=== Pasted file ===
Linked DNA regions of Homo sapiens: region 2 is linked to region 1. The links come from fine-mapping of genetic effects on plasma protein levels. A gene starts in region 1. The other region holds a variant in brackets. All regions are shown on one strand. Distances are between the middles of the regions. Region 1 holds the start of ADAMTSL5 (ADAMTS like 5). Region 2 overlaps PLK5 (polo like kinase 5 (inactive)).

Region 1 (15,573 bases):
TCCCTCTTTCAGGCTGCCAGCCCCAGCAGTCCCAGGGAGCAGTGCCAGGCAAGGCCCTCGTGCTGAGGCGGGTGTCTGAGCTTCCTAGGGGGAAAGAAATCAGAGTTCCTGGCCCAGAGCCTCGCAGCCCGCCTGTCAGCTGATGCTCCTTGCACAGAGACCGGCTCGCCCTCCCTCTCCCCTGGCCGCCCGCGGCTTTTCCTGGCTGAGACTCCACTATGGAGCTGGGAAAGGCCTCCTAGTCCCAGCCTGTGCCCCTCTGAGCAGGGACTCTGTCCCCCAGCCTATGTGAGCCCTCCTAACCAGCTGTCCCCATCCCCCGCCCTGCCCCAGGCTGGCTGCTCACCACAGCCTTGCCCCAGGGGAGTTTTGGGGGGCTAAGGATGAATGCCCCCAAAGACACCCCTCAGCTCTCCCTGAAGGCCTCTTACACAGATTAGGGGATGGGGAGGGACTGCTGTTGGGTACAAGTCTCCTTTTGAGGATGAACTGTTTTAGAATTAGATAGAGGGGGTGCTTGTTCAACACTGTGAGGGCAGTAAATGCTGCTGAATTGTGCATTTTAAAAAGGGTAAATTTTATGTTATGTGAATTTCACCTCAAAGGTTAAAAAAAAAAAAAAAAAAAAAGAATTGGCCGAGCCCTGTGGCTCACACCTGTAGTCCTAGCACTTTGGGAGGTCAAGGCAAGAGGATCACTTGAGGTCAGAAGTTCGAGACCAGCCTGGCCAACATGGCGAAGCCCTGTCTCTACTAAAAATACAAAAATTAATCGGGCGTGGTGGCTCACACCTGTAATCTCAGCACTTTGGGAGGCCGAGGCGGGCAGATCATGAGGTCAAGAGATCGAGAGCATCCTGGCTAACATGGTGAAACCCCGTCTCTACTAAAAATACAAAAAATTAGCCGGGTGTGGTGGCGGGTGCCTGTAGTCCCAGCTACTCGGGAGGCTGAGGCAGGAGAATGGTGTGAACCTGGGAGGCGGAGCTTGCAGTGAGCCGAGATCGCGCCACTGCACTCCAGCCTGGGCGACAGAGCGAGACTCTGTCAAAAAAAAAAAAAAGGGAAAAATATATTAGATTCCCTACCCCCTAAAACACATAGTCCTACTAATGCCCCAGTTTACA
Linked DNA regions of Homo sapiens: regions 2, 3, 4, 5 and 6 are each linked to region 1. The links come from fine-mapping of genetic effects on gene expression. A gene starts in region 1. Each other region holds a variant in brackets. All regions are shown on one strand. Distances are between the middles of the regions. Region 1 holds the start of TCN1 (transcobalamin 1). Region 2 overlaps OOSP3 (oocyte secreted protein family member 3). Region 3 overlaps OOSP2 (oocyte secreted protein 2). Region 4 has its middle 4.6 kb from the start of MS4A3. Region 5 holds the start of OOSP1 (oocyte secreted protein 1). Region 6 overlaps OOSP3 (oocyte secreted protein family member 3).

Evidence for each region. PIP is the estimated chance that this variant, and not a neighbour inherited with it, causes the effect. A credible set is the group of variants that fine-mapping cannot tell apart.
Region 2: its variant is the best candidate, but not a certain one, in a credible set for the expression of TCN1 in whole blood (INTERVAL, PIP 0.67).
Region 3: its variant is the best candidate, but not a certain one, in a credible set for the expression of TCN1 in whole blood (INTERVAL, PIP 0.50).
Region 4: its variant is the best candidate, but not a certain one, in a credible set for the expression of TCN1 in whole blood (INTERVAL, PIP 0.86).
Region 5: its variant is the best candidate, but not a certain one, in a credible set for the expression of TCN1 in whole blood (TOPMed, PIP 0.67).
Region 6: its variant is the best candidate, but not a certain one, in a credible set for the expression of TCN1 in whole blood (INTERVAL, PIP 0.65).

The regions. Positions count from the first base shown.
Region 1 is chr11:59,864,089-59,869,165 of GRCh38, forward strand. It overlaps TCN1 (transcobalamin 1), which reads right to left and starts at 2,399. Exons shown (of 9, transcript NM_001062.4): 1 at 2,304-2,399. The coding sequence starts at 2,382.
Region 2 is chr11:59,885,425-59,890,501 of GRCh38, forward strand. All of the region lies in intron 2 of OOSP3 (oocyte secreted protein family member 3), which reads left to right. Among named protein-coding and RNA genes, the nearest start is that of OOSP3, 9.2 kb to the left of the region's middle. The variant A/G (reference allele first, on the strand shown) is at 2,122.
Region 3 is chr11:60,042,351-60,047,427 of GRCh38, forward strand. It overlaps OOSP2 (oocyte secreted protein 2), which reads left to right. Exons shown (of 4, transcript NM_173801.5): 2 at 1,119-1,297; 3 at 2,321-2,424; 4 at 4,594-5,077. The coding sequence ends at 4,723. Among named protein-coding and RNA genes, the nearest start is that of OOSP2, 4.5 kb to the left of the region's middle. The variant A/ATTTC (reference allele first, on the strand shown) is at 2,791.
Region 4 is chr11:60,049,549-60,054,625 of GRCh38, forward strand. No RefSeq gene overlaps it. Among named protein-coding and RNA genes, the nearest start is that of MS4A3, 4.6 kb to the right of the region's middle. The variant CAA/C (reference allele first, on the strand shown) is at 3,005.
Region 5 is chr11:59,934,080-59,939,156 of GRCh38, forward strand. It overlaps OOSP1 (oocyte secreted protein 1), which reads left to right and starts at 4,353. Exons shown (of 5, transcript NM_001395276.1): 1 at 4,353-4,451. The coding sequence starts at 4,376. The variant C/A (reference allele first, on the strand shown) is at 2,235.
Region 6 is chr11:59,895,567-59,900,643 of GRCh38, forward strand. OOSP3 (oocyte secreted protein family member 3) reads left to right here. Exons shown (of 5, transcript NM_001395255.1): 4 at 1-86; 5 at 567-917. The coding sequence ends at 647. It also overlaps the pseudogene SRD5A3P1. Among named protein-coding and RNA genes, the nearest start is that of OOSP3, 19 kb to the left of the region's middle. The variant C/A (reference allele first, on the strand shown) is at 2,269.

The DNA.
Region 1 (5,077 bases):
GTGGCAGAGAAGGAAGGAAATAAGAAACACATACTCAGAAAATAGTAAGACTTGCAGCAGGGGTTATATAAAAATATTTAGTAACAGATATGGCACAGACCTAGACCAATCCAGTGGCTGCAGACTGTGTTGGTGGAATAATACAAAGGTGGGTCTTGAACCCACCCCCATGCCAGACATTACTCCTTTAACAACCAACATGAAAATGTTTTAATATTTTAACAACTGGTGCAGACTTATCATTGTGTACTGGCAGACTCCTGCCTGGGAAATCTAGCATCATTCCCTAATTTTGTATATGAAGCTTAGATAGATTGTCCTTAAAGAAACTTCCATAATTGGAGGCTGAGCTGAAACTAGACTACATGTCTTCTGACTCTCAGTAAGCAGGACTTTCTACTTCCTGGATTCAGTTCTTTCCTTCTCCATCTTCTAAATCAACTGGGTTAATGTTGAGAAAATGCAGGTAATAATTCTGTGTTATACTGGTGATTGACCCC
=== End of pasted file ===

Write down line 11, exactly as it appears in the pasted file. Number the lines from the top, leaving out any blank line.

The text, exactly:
The regions. Positions count from the first base shown.